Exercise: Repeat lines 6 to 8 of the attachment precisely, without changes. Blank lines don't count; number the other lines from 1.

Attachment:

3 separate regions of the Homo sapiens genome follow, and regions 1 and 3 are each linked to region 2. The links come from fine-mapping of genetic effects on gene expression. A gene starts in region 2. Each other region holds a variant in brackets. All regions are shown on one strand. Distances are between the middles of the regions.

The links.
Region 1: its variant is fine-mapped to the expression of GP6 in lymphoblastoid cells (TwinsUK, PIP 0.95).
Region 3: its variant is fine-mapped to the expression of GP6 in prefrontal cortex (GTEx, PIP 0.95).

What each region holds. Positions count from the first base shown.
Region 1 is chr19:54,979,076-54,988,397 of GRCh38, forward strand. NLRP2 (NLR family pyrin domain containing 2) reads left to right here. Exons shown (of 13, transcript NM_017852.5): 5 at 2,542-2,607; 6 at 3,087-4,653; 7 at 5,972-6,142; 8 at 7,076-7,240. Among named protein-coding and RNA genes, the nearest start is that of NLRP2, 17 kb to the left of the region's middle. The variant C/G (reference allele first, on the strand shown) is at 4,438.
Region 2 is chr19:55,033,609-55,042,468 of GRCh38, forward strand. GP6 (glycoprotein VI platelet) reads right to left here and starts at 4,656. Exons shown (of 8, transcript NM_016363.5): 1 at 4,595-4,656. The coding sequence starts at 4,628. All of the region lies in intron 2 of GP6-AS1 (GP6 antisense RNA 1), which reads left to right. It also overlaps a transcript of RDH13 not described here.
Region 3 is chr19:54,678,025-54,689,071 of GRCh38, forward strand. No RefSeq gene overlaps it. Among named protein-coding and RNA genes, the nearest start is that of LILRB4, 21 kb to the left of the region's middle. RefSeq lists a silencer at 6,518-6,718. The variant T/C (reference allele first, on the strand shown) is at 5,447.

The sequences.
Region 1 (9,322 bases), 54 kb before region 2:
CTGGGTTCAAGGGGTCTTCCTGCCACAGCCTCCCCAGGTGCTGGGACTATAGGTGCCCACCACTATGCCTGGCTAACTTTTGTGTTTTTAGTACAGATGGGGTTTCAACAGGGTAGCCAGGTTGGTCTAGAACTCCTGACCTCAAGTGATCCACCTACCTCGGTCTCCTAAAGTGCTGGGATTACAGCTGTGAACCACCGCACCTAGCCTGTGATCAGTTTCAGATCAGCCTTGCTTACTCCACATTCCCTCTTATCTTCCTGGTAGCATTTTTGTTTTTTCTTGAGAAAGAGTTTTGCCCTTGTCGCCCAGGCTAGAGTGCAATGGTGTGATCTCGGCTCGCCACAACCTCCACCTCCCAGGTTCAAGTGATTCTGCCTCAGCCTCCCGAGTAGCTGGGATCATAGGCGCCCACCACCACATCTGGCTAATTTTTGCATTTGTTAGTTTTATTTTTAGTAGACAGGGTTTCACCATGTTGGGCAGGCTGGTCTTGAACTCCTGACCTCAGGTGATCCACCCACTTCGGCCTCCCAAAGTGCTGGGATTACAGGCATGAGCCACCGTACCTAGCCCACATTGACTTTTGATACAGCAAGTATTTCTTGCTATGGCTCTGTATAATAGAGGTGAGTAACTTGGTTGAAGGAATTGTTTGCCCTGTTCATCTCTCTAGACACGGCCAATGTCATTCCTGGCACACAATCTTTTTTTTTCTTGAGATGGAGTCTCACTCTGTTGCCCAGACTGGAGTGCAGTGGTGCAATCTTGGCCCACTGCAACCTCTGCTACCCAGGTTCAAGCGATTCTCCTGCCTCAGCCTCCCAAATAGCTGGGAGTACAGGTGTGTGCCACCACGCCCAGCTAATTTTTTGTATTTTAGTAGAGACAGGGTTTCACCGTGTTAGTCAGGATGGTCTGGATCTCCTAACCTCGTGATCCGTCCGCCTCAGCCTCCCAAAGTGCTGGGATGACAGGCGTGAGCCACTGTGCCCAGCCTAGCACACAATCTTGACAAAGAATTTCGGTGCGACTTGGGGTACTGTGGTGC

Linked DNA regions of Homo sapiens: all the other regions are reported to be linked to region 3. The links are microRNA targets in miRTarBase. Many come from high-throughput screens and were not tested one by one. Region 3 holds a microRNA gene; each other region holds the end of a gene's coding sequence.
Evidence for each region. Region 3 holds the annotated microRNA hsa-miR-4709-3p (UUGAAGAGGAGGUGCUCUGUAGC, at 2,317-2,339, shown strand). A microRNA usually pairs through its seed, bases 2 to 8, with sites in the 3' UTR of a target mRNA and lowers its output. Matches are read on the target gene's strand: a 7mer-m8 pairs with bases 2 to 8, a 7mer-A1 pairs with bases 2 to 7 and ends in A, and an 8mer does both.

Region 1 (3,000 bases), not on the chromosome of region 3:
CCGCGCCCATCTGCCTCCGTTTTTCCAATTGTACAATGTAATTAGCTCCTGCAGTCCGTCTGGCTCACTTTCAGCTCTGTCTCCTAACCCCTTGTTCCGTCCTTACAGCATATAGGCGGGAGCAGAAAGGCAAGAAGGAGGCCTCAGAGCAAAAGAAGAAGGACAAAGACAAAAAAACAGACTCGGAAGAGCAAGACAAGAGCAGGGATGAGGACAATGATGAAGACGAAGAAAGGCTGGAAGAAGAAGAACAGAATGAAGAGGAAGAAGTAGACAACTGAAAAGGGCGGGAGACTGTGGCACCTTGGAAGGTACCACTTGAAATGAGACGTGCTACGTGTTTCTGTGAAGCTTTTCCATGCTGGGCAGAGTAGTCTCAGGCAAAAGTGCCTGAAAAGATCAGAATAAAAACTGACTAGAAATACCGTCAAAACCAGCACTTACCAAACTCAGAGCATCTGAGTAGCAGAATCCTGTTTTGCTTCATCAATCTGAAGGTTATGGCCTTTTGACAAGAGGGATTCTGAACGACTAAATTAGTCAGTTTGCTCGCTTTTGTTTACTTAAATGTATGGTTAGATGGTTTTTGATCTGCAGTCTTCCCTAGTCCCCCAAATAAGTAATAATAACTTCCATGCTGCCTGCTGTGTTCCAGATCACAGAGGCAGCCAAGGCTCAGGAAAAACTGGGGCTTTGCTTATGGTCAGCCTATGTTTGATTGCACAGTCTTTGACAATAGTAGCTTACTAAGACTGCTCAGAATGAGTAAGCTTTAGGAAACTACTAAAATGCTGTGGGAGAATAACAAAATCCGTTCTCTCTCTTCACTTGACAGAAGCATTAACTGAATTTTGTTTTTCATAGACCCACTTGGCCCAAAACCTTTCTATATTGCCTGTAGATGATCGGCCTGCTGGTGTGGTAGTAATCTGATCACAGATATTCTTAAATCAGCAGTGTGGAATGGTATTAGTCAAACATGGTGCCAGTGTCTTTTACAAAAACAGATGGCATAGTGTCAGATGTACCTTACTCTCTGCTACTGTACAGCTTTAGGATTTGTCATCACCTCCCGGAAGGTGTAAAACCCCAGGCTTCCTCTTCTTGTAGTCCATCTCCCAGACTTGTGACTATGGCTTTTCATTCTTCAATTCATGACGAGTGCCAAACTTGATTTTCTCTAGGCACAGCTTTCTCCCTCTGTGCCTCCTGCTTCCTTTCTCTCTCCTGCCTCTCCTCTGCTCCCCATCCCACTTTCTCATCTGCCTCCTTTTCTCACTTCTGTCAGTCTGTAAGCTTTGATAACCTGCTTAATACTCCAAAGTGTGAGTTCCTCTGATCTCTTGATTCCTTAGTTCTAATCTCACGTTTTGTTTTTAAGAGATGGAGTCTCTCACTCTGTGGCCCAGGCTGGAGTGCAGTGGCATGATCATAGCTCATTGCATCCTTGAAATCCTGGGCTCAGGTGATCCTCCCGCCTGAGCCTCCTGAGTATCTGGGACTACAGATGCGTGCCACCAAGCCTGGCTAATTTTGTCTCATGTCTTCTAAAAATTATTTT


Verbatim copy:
Region 1 is chr19:54,979,076-54,988,397 of GRCh38, forward strand. NLRP2 (NLR family pyrin domain containing 2) reads left to right here. Exons shown (of 13, transcript NM_017852.5): 5 at 2,542-2,607; 6 at 3,087-4,653; 7 at 5,972-6,142; 8 at 7,076-7,240. Among named protein-coding and RNA genes, the nearest start is that of NLRP2, 17 kb to the left of the region's middle. The variant C/G (reference allele first, on the strand shown) is at 4,438.
Region 2 is chr19:55,033,609-55,042,468 of GRCh38, forward strand. GP6 (glycoprotein VI platelet) reads right to left here and starts at 4,656. Exons shown (of 8, transcript NM_016363.5): 1 at 4,595-4,656. The coding sequence starts at 4,628. All of the region lies in intron 2 of GP6-AS1 (GP6 antisense RNA 1), which reads left to right. It also overlaps a transcript of RDH13 not described here.
Region 3 is chr19:54,678,025-54,689,071 of GRCh38, forward strand. No RefSeq gene overlaps it. Among named protein-coding and RNA genes, the nearest start is that of LILRB4, 21 kb to the left of the region's middle. RefSeq lists a silencer at 6,518-6,718. The variant T/C (reference allele first, on the strand shown) is at 5,447.